3. I think you are right. Mycelium. It would cover all of the media.
  4. Sounds very interesting, please keep us posted in how its doing. In the fwiw column, I prefer to use a combination of nitrifying methods.
  5. That is why you have the pump on a timer. Dr McMurtry discusses this. He uses/suggests a 15 min flood cycle. He also stresses the use of sand in 'his' IAV system. All of his results and writings are on the use of sand, right down to the size of the sand.
  6. Balance the cost between LEDs and T5s. In our stores here the LEDs price out higher then the T5s.
  7. As others say, read everything that you can. Not every system will match your facilities. The McMurtry system is one of my favorites. It does work well in places like you mention, a large former facility. Research closely and intently your laws and regulations on fish farming, and processing. Getting experience in a facility first will be money in the bank for you, cram. learn all that you can about fish and successful systems. Let us know which you choose and how you are doing.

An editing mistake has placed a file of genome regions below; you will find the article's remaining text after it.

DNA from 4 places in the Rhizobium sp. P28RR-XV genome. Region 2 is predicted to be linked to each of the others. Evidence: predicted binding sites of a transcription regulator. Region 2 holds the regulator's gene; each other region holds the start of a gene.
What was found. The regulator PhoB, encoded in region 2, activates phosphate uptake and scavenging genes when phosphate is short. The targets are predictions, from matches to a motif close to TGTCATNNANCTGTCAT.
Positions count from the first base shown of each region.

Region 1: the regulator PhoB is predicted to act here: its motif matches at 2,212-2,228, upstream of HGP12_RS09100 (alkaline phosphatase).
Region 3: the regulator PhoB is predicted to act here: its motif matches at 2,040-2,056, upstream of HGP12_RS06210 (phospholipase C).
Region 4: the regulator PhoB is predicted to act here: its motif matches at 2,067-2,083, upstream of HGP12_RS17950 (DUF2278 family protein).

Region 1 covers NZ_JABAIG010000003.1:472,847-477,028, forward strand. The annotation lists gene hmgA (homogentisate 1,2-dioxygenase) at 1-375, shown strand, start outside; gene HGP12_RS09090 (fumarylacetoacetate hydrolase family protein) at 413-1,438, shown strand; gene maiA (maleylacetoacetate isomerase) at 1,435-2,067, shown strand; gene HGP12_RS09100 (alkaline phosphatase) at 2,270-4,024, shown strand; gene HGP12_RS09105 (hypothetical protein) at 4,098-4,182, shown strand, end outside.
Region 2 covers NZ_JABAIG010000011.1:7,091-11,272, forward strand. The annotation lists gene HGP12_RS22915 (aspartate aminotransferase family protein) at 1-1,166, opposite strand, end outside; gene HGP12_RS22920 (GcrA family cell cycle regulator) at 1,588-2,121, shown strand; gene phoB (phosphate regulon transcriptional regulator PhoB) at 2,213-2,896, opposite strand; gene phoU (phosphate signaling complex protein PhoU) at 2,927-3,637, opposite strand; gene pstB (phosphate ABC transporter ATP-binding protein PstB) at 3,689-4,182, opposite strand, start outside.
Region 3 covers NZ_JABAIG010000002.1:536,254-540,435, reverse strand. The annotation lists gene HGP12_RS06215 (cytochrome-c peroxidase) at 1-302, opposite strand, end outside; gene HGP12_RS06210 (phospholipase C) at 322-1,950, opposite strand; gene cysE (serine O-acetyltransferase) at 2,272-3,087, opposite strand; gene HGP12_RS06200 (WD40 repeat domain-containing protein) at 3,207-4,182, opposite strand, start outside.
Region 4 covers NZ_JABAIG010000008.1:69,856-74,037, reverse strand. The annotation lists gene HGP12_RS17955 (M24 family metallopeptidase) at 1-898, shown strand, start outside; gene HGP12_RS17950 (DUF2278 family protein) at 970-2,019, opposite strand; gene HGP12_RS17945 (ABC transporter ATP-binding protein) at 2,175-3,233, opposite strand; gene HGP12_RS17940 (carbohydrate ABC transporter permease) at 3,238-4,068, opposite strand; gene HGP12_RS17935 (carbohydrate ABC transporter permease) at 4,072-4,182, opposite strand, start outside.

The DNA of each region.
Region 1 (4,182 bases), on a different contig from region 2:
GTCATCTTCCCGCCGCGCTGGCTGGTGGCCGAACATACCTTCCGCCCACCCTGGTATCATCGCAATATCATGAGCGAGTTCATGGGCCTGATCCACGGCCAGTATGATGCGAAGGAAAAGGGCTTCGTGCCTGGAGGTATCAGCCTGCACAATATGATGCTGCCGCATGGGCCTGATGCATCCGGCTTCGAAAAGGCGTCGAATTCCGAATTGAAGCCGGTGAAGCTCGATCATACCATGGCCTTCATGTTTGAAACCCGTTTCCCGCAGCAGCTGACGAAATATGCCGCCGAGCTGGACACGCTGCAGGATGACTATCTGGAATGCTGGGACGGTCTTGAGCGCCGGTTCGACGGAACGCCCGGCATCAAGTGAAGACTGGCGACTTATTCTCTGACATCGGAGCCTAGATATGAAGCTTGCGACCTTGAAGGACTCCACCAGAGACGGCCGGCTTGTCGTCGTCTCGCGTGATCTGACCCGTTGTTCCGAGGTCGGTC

8. Looking at your list I would make sure that the grow volume can accommodate your pump, and vice versa, with this pump you need more volume, 1:1 is good, on paper, but a 2:1 ratio is easier to live with, the higher the gro vol the safer, use your present grow container for the filter and get a 50 gal tote. About $20 at Walmart, or comparable. Life will get a lot better. On your lights, check out the wattage for every type, thats what you are comparing .Thats what you need to compare between types, how much wattage are you getting per dollar. Thats my 2 cents. My favorite filter is a large container under light, chock full of floating plants like hornwort, or other fast grower, several big public aquariums use these for both fresh water and marine systems. In the marine of course with marine plants. Another name for this is a refugium. I love them. I consider it the fool proof system, with me as the fool.